The Story of Us by Deb Caletti

StoryofUsTitle: The Story of Us

Author: Deb Caletti

Genre: Contemporary

Publisher: Simon Pulse

Pages: 389

Rating: 4/5

Cricket’s on a self-imposed break from her longtime boyfriend—but she’s picked a bad week to sort out her love life. For one thing, her mother’s romance is taking center stage: After jilting two previous fiancés, her mom is finally marrying Dan Jax, whom Cricket loves. But as wedding attendees arrive for a week of festivities at a guesthouse whose hippie owners have a sweet, sexy son—Ash—complications arise:

Cricket’s future stepsisters make it clear they’re not happy about the marriage. An old friend decides this is the week to declare his love for Cricket. Grandpa chooses to reveal a big secret at a family gathering. Dan’s ex-wife shows up. And even the dogs—Cricket’s old, ill Jupiter and Dan’s young, lively Cruiser—seem to be declaring war.

While Cricket fears that Dan is in danger of becoming ditched husband-to-be number three, she’s also alarmed by her own desires. Because even though her boyfriend looms large in her mind, Ash is right in front of her….

I’ve loved some Deb Caletti novels and disliked others; this particular one, her latest (it’s from early 2012, I believe), was kind of in the middle, leaning more toward positive.

I really like some of the things that this book focuses on. There’s growing up and moving out of the family home, the place you grew up in and have memories of, the place that’s now going to play host to new memories of strangers. There’s relationship drama, both on the part of the main character, her mother, and other secondary characters. There are adorable dogs! There’s a ton about dogs, from facts to thoughts to simple observations, which all make for an interesting story.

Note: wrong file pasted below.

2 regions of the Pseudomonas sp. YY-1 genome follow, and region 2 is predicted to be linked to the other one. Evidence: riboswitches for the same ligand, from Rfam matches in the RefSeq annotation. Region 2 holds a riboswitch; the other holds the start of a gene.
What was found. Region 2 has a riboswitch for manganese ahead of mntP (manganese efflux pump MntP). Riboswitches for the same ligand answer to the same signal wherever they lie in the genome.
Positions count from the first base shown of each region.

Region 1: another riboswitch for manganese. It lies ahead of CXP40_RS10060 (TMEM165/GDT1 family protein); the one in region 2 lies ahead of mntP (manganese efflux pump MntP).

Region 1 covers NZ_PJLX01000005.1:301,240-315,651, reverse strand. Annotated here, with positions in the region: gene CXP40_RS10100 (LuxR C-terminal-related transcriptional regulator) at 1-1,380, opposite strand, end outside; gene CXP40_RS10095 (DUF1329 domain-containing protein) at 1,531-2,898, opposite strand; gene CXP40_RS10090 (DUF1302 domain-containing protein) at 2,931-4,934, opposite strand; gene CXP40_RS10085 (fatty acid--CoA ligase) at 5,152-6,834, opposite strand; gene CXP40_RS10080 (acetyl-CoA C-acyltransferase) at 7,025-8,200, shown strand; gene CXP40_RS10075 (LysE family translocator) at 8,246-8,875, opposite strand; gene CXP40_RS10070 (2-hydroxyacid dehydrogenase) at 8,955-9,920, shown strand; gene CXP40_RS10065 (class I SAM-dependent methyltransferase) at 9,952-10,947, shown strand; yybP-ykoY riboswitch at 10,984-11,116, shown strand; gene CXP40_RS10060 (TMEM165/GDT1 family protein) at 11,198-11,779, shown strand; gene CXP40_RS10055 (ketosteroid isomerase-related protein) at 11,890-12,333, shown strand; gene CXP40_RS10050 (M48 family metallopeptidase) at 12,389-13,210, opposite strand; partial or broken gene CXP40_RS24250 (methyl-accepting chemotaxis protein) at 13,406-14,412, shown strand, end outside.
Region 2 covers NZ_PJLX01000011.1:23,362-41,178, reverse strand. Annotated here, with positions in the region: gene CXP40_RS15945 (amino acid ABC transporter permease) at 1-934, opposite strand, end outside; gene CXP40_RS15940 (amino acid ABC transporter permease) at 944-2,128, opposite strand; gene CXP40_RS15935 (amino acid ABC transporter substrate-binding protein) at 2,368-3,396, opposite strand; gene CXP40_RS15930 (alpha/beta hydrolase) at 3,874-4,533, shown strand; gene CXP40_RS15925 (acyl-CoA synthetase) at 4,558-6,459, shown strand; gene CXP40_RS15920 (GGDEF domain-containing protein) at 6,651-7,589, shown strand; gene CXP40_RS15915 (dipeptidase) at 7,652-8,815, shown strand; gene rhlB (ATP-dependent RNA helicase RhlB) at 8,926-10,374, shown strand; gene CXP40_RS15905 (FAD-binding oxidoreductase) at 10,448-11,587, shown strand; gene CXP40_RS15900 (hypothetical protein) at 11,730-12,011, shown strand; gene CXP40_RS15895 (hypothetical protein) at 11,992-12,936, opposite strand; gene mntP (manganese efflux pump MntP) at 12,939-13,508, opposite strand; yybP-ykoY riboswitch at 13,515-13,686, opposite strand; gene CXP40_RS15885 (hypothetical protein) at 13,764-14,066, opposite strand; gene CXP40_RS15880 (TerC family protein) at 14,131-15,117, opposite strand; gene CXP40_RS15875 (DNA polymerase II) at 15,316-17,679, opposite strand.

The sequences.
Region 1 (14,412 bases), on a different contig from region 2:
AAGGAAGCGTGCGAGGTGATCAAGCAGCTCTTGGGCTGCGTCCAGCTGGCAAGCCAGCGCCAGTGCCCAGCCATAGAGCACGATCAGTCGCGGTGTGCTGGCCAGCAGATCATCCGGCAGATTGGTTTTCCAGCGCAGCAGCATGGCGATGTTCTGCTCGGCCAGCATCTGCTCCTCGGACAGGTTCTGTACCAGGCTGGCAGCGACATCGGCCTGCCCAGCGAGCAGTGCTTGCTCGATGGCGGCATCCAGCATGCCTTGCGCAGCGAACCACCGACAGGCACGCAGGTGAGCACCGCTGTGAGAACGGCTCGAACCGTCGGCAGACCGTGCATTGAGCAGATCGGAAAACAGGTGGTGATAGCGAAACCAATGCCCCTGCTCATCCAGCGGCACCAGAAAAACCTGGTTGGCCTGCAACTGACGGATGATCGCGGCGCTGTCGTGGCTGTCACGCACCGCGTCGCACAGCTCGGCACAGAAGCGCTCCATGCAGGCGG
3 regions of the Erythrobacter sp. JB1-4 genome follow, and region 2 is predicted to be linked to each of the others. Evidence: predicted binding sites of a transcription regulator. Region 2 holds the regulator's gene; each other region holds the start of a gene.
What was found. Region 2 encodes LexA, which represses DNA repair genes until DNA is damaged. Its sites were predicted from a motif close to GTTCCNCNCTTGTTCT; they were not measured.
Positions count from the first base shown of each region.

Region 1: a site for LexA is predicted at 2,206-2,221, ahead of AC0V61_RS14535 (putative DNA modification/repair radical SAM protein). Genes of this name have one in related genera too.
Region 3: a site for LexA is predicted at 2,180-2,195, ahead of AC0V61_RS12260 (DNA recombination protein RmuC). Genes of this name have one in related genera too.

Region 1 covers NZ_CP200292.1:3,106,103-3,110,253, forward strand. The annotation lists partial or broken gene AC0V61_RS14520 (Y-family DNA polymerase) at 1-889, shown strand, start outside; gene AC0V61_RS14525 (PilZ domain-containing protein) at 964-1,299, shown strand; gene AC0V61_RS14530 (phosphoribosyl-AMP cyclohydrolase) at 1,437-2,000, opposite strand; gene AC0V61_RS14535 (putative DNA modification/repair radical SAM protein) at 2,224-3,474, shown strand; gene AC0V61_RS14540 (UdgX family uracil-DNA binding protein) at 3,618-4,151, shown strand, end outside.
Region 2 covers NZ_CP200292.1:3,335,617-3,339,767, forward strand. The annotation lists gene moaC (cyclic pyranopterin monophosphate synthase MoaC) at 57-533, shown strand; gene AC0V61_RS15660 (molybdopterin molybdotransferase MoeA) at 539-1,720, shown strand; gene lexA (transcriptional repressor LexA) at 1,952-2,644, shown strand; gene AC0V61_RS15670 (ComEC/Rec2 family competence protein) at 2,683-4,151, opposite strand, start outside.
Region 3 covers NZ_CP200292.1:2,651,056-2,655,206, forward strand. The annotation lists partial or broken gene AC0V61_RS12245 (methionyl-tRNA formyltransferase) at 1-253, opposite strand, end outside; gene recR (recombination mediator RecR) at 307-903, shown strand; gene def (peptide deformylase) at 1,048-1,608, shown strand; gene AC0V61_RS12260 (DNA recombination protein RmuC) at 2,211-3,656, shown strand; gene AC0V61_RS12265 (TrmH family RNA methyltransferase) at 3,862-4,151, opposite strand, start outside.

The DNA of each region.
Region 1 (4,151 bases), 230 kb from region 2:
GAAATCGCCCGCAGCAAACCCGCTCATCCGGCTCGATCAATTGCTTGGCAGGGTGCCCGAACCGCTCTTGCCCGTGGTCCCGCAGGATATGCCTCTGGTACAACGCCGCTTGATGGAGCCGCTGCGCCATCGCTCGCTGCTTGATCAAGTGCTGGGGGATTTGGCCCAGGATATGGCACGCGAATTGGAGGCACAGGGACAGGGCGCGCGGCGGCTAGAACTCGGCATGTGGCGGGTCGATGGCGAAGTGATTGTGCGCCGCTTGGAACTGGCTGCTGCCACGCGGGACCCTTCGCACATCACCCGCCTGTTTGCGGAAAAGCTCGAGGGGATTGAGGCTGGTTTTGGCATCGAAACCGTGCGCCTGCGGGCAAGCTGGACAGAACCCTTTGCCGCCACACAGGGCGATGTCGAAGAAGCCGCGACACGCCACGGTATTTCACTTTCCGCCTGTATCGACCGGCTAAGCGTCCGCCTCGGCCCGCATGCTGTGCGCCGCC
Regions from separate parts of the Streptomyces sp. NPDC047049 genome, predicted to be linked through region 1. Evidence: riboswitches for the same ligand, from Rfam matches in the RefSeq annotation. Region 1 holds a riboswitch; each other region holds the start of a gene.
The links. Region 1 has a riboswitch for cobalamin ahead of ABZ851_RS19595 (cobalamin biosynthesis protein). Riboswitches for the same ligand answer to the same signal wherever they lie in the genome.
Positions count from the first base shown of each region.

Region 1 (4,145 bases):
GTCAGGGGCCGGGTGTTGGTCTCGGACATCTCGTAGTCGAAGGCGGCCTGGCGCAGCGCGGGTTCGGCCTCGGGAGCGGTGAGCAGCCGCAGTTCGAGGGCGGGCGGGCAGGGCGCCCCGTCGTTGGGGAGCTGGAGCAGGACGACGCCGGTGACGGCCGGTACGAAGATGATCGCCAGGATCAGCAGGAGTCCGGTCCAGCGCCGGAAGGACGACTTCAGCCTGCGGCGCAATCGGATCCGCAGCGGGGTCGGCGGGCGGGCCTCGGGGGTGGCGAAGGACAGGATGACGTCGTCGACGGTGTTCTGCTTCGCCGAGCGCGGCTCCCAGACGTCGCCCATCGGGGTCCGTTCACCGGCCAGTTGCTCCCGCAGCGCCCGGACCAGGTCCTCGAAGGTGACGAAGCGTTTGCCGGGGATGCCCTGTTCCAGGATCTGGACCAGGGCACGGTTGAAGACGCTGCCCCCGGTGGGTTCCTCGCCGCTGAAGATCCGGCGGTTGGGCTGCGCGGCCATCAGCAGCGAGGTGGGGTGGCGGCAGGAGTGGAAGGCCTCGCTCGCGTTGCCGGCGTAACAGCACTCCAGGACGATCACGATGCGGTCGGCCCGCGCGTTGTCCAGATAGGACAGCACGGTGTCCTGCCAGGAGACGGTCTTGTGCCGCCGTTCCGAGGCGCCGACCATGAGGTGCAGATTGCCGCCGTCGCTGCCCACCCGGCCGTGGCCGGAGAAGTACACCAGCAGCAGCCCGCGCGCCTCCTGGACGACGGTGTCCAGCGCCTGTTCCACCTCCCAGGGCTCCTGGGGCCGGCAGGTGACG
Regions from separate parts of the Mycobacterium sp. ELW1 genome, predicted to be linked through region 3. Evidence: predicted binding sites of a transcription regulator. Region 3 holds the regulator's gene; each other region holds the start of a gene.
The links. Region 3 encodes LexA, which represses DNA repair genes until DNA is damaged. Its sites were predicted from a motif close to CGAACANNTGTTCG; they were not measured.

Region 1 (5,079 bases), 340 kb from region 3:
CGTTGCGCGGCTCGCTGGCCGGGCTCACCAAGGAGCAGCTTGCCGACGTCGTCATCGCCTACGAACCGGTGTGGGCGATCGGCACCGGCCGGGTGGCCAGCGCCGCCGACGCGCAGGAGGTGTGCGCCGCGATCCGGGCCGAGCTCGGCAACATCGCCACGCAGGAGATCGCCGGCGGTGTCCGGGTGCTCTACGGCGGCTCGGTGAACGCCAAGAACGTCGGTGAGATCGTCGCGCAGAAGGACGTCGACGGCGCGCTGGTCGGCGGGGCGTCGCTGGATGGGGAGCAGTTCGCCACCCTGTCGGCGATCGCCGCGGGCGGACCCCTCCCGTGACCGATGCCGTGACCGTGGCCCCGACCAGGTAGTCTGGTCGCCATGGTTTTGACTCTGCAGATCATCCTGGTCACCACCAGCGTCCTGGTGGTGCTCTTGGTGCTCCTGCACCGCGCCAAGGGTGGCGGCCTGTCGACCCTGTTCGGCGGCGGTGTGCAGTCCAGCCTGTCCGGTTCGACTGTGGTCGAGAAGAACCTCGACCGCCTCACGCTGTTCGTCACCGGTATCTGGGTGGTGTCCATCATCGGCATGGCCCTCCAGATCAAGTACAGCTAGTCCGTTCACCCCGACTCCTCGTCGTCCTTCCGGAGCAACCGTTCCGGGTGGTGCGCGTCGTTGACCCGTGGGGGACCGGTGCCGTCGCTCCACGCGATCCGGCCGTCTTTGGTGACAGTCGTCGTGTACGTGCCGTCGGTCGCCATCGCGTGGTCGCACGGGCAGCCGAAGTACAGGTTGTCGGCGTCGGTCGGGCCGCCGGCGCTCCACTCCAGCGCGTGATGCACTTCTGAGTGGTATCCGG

Now for the things that kept me from loving this book. First and foremost, the characters. Some of the characters just didn’t seem to really get a chance to become people. The fiancé, Dan Jax, was continually referred to as “Dan Jax,” not just “Dan.” I don’t know why, but that really bothered me. I understand using the last name when introducing a character, but he was a big enough character that I know his last name and don’t need to be reminded every time he speaks or does something. And his daughters never really move beyond stereotypical girls who don’t want to give up their dad or let these new people into their lives. They’re shallow, both as characters and as part of their personality. One of the sisters manages to grow somewhat as a character, but main character Cricket never seems to actually acknowledge that.

There was also this big deal about whether Cricket’s grandfather is gay. I can understand that the idea would be a bit unusual, but they made a big deal out of it, which seemed to be saying that him being gay would be a big scandal, a possibly negative one. That just rubbed me slightly the wrong way.

Some of the chapters consisted of letters written by Cricket to her ex-boyfriend (well, boyfriend-but-currently-on-a-break – a bit complicated), and it originally confused me because I had trouble figuring out if she was writing them in real time and if they were even real, let alone what her current status with her boyfriend actually was. Also, I could have done with a slightly earlier ending – I kind of saw one of the final events coming, but I had hoped that the book would end before it actually happened. I won’t say what it is, but you can probably figure it out after reading it.

So, it might see like I wasn’t that big a fan of this book, but in the end it was really a fairly enjoyable book for me. Not the best Caletti book I’ve read, but certainly a nice way to spend a few days reading.



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